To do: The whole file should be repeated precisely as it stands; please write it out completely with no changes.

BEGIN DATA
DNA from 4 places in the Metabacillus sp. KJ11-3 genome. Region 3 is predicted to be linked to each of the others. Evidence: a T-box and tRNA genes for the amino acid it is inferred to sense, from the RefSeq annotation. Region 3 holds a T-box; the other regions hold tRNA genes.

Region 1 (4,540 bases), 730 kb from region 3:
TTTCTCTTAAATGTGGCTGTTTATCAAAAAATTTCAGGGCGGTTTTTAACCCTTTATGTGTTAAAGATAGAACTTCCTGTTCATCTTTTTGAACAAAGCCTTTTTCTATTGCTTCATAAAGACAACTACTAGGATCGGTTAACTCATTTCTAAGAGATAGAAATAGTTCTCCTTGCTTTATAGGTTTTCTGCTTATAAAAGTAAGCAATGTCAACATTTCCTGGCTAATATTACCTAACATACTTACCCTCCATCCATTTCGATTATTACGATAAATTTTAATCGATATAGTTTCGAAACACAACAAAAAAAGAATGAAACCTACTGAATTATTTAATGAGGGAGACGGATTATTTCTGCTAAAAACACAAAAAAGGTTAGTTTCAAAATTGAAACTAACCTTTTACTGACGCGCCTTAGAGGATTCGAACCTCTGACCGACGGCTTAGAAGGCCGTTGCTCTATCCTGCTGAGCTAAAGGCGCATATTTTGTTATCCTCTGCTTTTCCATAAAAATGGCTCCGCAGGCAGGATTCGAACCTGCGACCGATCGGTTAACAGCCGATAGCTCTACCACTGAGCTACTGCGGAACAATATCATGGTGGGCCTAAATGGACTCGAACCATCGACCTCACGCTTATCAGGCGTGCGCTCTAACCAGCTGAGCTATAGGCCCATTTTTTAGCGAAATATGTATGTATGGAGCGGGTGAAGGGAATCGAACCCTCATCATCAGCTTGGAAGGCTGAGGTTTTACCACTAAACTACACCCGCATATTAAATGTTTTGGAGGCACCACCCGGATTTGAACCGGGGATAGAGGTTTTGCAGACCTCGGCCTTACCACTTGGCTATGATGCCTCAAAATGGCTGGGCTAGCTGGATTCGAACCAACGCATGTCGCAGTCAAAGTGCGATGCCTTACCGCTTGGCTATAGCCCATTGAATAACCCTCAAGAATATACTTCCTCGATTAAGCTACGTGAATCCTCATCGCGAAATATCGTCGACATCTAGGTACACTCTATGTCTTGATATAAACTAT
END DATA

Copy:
DNA from 4 places in the Metabacillus sp. KJ11-3 genome. Region 3 is predicted to be linked to each of the others. Evidence: a T-box and tRNA genes for the amino acid it is inferred to sense, from the RefSeq annotation. Region 3 holds a T-box; the other regions hold tRNA genes.

Region 1 (4,540 bases), 730 kb from region 3:
TTTCTCTTAAATGTGGCTGTTTATCAAAAAATTTCAGGGCGGTTTTTAACCCTTTATGTGTTAAAGATAGAACTTCCTGTTCATCTTTTTGAACAAAGCCTTTTTCTATTGCTTCATAAAGACAACTACTAGGATCGGTTAACTCATTTCTAAGAGATAGAAATAGTTCTCCTTGCTTTATAGGTTTTCTGCTTATAAAAGTAAGCAATGTCAACATTTCCTGGCTAATATTACCTAACATACTTACCCTCCATCCATTTCGATTATTACGATAAATTTTAATCGATATAGTTTCGAAACACAACAAAAAAAGAATGAAACCTACTGAATTATTTAATGAGGGAGACGGATTATTTCTGCTAAAAACACAAAAAAGGTTAGTTTCAAAATTGAAACTAACCTTTTACTGACGCGCCTTAGAGGATTCGAACCTCTGACCGACGGCTTAGAAGGCCGTTGCTCTATCCTGCTGAGCTAAAGGCGCATATTTTGTTATCCTCTGCTTTTCCATAAAAATGGCTCCGCAGGCAGGATTCGAACCTGCGACCGATCGGTTAACAGCCGATAGCTCTACCACTGAGCTACTGCGGAACAATATCATGGTGGGCCTAAATGGACTCGAACCATCGACCTCACGCTTATCAGGCGTGCGCTCTAACCAGCTGAGCTATAGGCCCATTTTTTAGCGAAATATGTATGTATGGAGCGGGTGAAGGGAATCGAACCCTCATCATCAGCTTGGAAGGCTGAGGTTTTACCACTAAACTACACCCGCATATTAAATGTTTTGGAGGCACCACCCGGATTTGAACCGGGGATAGAGGTTTTGCAGACCTCGGCCTTACCACTTGGCTATGATGCCTCAAAATGGCTGGGCTAGCTGGATTCGAACCAACGCATGTCGCAGTCAAAGTGCGATGCCTTACCGCTTGGCTATAGCCCATTGAATAACCCTCAAGAATATACTTCCTCGATTAAGCTACGTGAATCCTCATCGCGAAATATCGTCGACATCTAGGTACACTCTATGTCTTGATATAAACTAT